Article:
Hypertensive disorders of pregnancy, was the single most important risk factor for LBW among the studied maternal medical disease. It increased the risk of LBW by 6.1 folds in our study in keeping with a finding of 6 folds from a study by Singh et al., [34] however, other studies reported a 40.9 folds, 2 folds, 3.7 folds and a 4.6 folds, increase in some population. [19],[36],[37],[38] More mothers with hypertensive disorders of pregnancy delivered LBW babies, in consonance with some reports. [13],[19],[20],[34],[37],[38] Hypertension causes blood vessel stenosis in pregnant women, reduces plasma volume, reduces the supply of nutrients to the foetus thus affecting foetal growth and results in LBW. [2],[5],[27] Complications during pregnancy such as placenta abruption and placenta praevia have been directly associated with LBW. [39] Maternal pregnancy complication such as ante partum haemorrhage which is known to predispose to LBW babies is common in Nigerian obstetric practice. [13],[20] In our study, there was a 5.9 fold increase risk in delivering LBW in mothers with ante-partum haemorrhage, consistent with a 5.4 folds increase risk in a study from Egypt. [37]

Based upon the findings of this study, there is the need to provide qualitative ANC services at all health care levels and possibly strengthen the existing maternal health care services in the state. Pregnancy amongst teenagers may be concealed and they do not present for ANC. Health promotion in this regards should be targeted to this age‐group. Improving the socio-economic status especially of women is therefore essential. Periodic evaluation of the risk factors for LBW to reduce its burden to the barest minimal is recommended. Our study has some limitations. The associations we established in the predisposition and/or risk factors for LBW in this study, could be confounded by unmeasured factors. Some maternal febrile co-morbidities like urinary tract infection (UTI) in pregnancy, tuberculosis (TB) and premature rupture of membranes (PROM) which are known to predispose to LBW [18],[32],[34] were not studied. TORCHES are some important foeto-maternal infections associated with LBW babies, [36] placental factors and uterine malformations were all beyond the scope and ability of this study. Poor precision (nearest 50 g) of spring type of weighing scale used in our study is another limitation, though daily checking and zeroing the weighing scale before new measurements may eliminate some errors, there could have been some intra-observer error in measurements. Since this study was carried out on a sample of newborn babies in a hospital setting, generalisation of the findings to the entire community may be limited. Community-based studies are advocated and may overcome this limitation.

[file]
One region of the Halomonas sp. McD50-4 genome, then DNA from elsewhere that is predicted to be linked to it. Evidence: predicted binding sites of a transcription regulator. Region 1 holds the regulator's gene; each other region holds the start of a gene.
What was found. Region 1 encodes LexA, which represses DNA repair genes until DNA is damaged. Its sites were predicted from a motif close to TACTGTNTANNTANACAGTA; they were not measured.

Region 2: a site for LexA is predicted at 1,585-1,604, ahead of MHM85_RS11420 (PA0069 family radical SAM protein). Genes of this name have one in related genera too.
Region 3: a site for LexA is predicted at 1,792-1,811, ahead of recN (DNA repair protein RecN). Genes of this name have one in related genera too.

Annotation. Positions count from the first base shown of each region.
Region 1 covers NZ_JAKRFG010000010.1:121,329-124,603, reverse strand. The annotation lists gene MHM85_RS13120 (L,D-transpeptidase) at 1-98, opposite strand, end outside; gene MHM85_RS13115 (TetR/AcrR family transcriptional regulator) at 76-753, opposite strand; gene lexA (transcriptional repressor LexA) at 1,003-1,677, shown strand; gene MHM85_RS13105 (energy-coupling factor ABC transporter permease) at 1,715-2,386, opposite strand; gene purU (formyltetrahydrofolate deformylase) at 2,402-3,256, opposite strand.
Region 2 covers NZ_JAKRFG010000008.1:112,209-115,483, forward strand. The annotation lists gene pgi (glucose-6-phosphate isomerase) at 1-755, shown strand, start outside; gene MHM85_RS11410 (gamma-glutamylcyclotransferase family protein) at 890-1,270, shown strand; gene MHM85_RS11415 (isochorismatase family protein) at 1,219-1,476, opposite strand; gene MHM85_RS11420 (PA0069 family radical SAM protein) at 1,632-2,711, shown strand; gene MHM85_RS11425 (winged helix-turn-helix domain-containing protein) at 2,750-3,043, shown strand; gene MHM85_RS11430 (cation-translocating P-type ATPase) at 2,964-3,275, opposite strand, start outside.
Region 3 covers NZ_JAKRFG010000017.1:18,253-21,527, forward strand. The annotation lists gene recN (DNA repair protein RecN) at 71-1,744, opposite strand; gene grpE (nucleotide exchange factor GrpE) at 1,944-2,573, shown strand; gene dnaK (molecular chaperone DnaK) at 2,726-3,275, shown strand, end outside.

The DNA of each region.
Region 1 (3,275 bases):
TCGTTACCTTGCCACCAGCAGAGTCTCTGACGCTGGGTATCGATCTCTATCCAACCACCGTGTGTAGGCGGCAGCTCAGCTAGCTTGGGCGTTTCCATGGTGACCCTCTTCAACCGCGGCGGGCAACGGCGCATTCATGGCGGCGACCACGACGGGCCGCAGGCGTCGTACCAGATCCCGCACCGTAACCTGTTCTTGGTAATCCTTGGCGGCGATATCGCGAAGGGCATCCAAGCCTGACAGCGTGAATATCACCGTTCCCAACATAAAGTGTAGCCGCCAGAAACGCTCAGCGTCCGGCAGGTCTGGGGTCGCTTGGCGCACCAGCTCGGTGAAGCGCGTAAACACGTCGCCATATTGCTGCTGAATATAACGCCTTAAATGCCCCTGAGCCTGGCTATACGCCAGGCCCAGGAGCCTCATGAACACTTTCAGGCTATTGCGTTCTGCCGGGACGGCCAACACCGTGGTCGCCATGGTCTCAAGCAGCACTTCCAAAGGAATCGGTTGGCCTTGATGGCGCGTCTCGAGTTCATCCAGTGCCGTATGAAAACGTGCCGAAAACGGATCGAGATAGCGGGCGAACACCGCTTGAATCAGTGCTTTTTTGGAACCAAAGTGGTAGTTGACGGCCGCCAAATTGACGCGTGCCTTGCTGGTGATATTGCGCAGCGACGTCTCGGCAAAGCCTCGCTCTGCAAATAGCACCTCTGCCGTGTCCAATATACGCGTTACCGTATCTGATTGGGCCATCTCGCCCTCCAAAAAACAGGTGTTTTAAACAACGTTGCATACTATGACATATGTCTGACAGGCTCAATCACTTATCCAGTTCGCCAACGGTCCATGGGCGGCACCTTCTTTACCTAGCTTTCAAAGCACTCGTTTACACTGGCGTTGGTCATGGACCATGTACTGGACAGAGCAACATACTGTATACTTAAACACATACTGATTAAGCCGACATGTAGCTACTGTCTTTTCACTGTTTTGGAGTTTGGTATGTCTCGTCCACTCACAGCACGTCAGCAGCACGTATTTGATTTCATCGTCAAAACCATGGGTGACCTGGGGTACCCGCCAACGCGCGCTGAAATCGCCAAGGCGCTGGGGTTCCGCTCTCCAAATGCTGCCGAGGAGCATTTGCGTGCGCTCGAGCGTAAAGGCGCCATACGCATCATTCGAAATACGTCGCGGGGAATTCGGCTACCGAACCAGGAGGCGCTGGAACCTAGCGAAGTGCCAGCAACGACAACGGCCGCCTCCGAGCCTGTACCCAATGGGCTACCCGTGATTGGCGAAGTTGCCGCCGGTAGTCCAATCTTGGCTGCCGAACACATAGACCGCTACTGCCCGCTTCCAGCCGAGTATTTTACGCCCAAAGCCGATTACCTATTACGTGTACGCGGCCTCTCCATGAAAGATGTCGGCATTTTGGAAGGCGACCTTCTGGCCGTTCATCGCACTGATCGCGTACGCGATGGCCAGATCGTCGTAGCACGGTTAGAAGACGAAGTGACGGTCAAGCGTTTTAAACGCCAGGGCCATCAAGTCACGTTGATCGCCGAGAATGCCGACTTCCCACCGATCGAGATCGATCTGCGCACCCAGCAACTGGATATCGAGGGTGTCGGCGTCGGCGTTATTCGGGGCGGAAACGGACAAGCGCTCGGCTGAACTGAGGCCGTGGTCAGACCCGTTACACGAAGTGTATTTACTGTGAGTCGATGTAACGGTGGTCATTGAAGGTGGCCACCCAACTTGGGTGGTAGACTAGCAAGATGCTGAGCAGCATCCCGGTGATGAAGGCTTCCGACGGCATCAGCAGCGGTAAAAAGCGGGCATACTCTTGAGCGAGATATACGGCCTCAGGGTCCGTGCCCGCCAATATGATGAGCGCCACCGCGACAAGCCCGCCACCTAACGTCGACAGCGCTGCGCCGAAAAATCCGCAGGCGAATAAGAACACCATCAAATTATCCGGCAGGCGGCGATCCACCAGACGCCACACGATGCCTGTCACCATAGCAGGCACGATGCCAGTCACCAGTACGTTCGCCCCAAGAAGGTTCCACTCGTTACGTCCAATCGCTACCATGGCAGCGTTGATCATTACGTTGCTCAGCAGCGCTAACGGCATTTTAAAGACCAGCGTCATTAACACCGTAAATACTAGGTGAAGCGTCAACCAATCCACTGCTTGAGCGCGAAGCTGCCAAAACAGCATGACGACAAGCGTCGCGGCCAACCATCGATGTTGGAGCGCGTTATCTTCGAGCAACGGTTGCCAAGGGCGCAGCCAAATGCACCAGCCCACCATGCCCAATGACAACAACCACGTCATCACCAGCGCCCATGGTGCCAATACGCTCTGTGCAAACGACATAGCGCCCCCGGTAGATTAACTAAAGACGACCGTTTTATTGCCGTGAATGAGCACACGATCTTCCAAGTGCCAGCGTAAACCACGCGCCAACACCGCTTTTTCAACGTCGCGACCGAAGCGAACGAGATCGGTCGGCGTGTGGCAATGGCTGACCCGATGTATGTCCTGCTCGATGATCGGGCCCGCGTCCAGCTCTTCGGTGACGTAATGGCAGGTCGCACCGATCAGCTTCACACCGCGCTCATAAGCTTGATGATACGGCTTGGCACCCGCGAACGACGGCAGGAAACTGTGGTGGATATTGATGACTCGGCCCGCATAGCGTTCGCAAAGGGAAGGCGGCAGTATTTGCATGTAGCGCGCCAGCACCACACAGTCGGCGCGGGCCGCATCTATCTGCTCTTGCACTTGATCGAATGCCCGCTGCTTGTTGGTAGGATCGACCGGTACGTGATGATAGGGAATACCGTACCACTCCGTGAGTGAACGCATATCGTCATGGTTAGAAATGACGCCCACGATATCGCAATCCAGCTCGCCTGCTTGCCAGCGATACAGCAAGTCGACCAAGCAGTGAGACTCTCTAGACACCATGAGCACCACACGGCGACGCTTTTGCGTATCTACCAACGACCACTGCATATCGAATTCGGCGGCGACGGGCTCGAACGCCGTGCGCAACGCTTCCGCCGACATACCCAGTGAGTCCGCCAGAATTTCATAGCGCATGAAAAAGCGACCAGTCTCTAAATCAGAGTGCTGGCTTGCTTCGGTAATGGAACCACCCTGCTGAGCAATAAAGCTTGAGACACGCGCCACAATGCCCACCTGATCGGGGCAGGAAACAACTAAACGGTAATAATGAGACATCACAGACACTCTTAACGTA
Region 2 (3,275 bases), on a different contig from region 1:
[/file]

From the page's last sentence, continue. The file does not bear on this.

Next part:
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    Tables

  [Table 1], [Table 2], [Table 3], [Table 4], [Table 5]